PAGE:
Updated: Jul 22
Turbidity is defined as the degree to which light is scattered by particles suspended in a liquid. The measured turbidity depends on the wavelength of light and the angle at which the detector is positioned. In this post I want to explain the different turbidity units of measure: NTU, FNU, FTU, FAU, and JTU. Each one of these turbidity units are based on calibrations using the same formazin primary standards. Therefore, when a formazin standard is measured, the value for each of these units will be the same, however the value on samples may differ significantly.
NTU: Nephelometric Turbidity Unit that signifies the turbidity meter is measuring scattered light from the sample at a 90-degree angle from the incident light. NTU is most often used when referencing the USEPA Method 180.1 or Standard Methods For the Examination of Water and Wastewater.
FNU: Formazin Nephelometric Unit also signifies the instrument is measuring scattered light from the sample at a 90-degree angle from the incident light. FNU is most often used when referencing the ISO 7027 (European) turbidity method.
FTU: When formazin was initially adopted as the primary reference standard for turbidity, units of FTU or Formazin Turbidity Units were used. The units of FTU do not specify how the instrument measures the sample.
FAU: Formazin Attenuation Unit that signifies the instrument is measuring the decrease in transmitted light through the sample at an angle of 180 degrees to the incident light. This type of measurement is often made in a spectrophotometer or colorimeter and is not considered a valid turbidity measurement by most regulatory agencies.
JTU: The Jackson Turbidity Unit is a historical unit used when measurements were made visually using a Jackson Candle Turbidimeter. Water was poured into a tube until a flame underneath the tube could no longer be distinguished.
The Turbidity Meter I Use
I use a portable turbidity meter from Hach and they offer two meters that give you the choice of measuring turbidity in units of NTU or FNU. I have used both meters, and though NTU is by far the most common unit of measurement for turbidity in the United States, I actually use the meter from Hach that measures turbidity in FNU units. My reason for using the FNU meter is that I have found the LED bulb to be more "robust" or less likely to break from the constant shipping I have to do with my lab equipment as I visit different work sites. The Hach NTU meter uses a tungsten filament bulb and that bulb has broken from shipping. Since switching to the FNU - LED bulb - turbidity meter I have had no issues. Just so you know, I have shared this view with Hach and they do not agree with me that one bulb is more or less robust than the other.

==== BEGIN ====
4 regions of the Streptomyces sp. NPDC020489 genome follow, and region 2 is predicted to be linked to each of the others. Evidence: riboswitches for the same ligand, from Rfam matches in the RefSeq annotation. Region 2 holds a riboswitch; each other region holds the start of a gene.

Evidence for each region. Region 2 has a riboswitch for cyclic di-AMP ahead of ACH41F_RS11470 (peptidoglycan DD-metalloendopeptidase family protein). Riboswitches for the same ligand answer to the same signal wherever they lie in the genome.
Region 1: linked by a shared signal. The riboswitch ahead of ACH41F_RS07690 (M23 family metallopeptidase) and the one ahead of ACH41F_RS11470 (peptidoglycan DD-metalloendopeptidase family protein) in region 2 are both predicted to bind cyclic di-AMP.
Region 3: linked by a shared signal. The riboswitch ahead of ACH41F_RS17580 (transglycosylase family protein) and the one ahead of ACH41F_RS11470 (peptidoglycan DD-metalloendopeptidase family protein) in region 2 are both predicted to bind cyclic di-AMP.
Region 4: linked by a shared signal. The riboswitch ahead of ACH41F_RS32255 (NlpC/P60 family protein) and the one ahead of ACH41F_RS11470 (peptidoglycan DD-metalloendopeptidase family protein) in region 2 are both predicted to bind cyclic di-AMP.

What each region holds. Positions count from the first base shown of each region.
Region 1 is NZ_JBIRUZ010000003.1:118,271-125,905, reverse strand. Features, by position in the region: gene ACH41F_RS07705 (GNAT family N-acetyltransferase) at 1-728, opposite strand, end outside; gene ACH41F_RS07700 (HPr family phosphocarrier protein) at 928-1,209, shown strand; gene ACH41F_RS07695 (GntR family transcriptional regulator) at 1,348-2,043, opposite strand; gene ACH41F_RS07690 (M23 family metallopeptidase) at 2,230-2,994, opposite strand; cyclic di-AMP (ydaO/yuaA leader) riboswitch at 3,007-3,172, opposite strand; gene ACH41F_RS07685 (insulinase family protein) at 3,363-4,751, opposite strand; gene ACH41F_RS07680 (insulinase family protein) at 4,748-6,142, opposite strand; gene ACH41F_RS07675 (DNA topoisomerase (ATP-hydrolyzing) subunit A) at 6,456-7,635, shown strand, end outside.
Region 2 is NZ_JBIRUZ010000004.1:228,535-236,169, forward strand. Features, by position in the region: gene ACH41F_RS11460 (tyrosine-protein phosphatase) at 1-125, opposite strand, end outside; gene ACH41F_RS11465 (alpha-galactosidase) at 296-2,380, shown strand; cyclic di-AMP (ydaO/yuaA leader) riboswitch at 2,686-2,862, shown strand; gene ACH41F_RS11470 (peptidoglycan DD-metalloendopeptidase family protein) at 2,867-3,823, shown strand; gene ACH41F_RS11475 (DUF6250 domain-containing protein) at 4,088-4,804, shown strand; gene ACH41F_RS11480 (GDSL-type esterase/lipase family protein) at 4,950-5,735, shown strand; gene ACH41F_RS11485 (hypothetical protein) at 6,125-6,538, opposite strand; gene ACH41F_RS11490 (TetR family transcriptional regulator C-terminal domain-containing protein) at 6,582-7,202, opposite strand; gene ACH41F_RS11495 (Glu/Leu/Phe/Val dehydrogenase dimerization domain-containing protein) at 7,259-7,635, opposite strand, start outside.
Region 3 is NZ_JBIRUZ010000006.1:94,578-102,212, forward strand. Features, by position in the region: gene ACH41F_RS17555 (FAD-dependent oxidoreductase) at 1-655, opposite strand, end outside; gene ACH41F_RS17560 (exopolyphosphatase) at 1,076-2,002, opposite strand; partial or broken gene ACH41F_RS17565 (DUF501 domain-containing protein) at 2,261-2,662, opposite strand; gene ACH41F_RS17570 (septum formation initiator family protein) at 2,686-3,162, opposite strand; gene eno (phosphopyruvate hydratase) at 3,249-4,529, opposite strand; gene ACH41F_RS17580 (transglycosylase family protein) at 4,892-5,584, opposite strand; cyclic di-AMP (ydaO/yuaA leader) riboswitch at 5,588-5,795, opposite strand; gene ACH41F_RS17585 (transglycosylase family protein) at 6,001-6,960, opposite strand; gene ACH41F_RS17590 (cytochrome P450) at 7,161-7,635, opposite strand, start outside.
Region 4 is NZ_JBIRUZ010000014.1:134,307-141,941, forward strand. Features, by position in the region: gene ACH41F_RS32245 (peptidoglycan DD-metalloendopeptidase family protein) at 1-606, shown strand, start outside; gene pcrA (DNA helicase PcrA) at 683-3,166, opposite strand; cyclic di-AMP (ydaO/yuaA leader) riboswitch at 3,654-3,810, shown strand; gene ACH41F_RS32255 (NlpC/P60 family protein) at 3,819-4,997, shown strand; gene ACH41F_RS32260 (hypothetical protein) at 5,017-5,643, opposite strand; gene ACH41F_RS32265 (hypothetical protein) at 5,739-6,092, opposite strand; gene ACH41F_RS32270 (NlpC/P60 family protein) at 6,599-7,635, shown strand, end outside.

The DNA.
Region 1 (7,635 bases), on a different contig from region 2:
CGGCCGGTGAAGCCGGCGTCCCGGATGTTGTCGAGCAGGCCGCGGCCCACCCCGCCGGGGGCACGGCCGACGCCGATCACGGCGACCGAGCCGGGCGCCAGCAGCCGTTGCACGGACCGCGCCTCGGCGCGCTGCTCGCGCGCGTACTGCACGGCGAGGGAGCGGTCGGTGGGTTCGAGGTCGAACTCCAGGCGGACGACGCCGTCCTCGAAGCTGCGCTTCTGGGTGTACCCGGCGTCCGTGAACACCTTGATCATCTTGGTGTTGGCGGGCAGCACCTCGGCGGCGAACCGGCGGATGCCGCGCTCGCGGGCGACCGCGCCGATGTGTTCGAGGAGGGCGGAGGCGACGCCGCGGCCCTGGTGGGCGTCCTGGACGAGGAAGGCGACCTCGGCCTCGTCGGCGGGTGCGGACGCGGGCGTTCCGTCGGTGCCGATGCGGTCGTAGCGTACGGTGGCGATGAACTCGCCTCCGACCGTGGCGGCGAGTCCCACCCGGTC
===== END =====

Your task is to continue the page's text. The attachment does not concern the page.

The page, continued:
The Hach handheld NTU meter is shown below, identical in every way to the FNU meter that I use. Additional images, copied from Hach's website (www.hach.com),are shown at the bottom of this post.
2100Q Portable Turbidimeter (NTU)
Accuracy: ± 2 % of reading plus stray light
Range: 0 ‒ 1,000 NTU
Light source: Tungsten filament lamp
2100Q IS Portable Turbidimeter (FNU)
Accuracy: ± 2 % of reading plus stray light
Range: 0 ‒ 1,000 FNU
Light Source: LED
Hach states that each of these portable meters require a 15 mL sample volume. Yet, if you go to their website to order replacement sample cells you will be ordering 10-mL cells!?!
Turbidity Meter with Storage Case
In the photo below you see the turbidity meter being used on top of the storage case made for this meter. I use this case and recommend it be purchased along with the meter. It's a great way to store the meter, whether your travel, go out in the field, or only use the meter in a lab environment.
So What Are Turbidity Measurements Good For?
This is certainly a key question! Because the turbidity measurement is so easy and fast, I use this parameter as a surrogate measurement for any number of things: TSS (of course), COD, effectiveness of a chemical (addition of hydrogen peroxide to a sample), etc. To be clear, in every case, these are only relative measures, comparing a control (untreated) sample to a treated sample. This means the value of the turbidity measurement, used in this way, is of limited value. I use it more as a guide in my testing than for any other reason.
Metcalf & Eddy states that, "In general, there is no relationship between turbidity and the concentration of total suspended solids in untreated wastewater. There is, however, a reasonable relationship between turbidity and total suspended solids for the settled and filtered secondary effluent from the activated sludge process. The general form of the relationship is as follows:
The specific value of the conversion factor will vary for each treatment plant, depending primarily on the operation of the biological treatment process. The conversion factors for settled secondary clarifier effluent and for secondary effluent filtered with a granular medium depth filter will typically vary from 2.3 to 2.4 and 1.3 to 1.6, respectively."
Source: Metcalf & Eddy. "Wastewater Engineering: Treatment and Reuse." Fourth Edition. New York: McGraw-Hill, 2003.